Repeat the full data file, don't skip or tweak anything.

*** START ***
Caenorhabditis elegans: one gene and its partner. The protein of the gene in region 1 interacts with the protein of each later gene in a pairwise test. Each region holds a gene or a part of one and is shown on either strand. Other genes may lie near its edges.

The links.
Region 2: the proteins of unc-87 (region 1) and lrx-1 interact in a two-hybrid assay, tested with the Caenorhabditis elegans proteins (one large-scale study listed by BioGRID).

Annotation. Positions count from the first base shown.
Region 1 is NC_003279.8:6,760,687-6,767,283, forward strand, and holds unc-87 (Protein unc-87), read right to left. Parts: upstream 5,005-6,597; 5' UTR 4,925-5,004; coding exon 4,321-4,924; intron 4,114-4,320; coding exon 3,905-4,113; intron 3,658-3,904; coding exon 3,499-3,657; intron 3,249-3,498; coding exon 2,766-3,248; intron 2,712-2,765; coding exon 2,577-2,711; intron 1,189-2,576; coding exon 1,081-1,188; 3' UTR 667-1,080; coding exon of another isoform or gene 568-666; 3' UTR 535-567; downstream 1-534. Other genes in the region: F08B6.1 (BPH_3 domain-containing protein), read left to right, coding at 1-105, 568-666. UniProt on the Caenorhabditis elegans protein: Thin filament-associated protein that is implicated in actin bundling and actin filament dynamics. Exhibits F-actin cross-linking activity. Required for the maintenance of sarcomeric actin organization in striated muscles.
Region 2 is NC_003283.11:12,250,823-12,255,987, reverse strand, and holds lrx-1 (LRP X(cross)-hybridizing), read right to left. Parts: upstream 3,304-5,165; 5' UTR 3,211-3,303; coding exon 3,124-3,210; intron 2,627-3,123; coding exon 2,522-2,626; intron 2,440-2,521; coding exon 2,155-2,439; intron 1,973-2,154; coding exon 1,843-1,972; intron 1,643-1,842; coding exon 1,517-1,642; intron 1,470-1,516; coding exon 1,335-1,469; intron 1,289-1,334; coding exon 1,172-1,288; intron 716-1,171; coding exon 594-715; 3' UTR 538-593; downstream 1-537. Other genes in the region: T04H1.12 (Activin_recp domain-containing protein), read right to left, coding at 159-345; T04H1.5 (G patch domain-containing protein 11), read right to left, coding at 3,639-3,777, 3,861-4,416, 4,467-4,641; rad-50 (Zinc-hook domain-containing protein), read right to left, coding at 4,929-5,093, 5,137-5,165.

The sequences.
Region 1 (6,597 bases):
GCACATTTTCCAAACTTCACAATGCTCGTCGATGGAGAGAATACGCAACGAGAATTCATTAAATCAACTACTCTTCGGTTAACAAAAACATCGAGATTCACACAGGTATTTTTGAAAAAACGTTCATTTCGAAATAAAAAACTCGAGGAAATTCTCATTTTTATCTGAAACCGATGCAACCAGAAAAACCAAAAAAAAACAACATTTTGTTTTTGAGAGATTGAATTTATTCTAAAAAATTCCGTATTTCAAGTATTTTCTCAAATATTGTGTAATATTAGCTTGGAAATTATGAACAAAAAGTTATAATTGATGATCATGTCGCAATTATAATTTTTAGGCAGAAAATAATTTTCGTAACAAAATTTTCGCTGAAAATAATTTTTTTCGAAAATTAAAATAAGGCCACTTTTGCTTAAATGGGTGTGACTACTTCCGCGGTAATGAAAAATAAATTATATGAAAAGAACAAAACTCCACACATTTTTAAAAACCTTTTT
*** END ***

Caenorhabditis elegans: one gene and its partner. The protein of the gene in region 1 interacts with the protein of each later gene in a pairwise test. Each region holds a gene or a part of one and is shown on either strand. Other genes may lie near its edges.

The links.
Region 2: the proteins of unc-87 (region 1) and lrx-1 interact in a two-hybrid assay, tested with the Caenorhabditis elegans proteins (one large-scale study listed by BioGRID).

Annotation. Positions count from the first base shown.
Region 1 is NC_003279.8:6,760,687-6,767,283, forward strand, and holds unc-87 (Protein unc-87), read right to left. Parts: upstream 5,005-6,597; 5' UTR 4,925-5,004; coding exon 4,321-4,924; intron 4,114-4,320; coding exon 3,905-4,113; intron 3,658-3,904; coding exon 3,499-3,657; intron 3,249-3,498; coding exon 2,766-3,248; intron 2,712-2,765; coding exon 2,577-2,711; intron 1,189-2,576; coding exon 1,081-1,188; 3' UTR 667-1,080; coding exon of another isoform or gene 568-666; 3' UTR 535-567; downstream 1-534. Other genes in the region: F08B6.1 (BPH_3 domain-containing protein), read left to right, coding at 1-105, 568-666. UniProt on the Caenorhabditis elegans protein: Thin filament-associated protein that is implicated in actin bundling and actin filament dynamics. Exhibits F-actin cross-linking activity. Required for the maintenance of sarcomeric actin organization in striated muscles.
Region 2 is NC_003283.11:12,250,823-12,255,987, reverse strand, and holds lrx-1 (LRP X(cross)-hybridizing), read right to left. Parts: upstream 3,304-5,165; 5' UTR 3,211-3,303; coding exon 3,124-3,210; intron 2,627-3,123; coding exon 2,522-2,626; intron 2,440-2,521; coding exon 2,155-2,439; intron 1,973-2,154; coding exon 1,843-1,972; intron 1,643-1,842; coding exon 1,517-1,642; intron 1,470-1,516; coding exon 1,335-1,469; intron 1,289-1,334; coding exon 1,172-1,288; intron 716-1,171; coding exon 594-715; 3' UTR 538-593; downstream 1-537. Other genes in the region: T04H1.12 (Activin_recp domain-containing protein), read right to left, coding at 159-345; T04H1.5 (G patch domain-containing protein 11), read right to left, coding at 3,639-3,777, 3,861-4,416, 4,467-4,641; rad-50 (Zinc-hook domain-containing protein), read right to left, coding at 4,929-5,093, 5,137-5,165.

The sequences.
Region 1 (6,597 bases):
GCACATTTTCCAAACTTCACAATGCTCGTCGATGGAGAGAATACGCAACGAGAATTCATTAAATCAACTACTCTTCGGTTAACAAAAACATCGAGATTCACACAGGTATTTTTGAAAAAACGTTCATTTCGAAATAAAAAACTCGAGGAAATTCTCATTTTTATCTGAAACCGATGCAACCAGAAAAACCAAAAAAAAACAACATTTTGTTTTTGAGAGATTGAATTTATTCTAAAAAATTCCGTATTTCAAGTATTTTCTCAAATATTGTGTAATATTAGCTTGGAAATTATGAACAAAAAGTTATAATTGATGATCATGTCGCAATTATAATTTTTAGGCAGAAAATAATTTTCGTAACAAAATTTTCGCTGAAAATAATTTTTTTCGAAAATTAAAATAAGGCCACTTTTGCTTAAATGGGTGTGACTACTTCCGCGGTAATGAAAAATAAATTATATGAAAAGAACAAAACTCCACACATTTTTAAAAACCTTTTT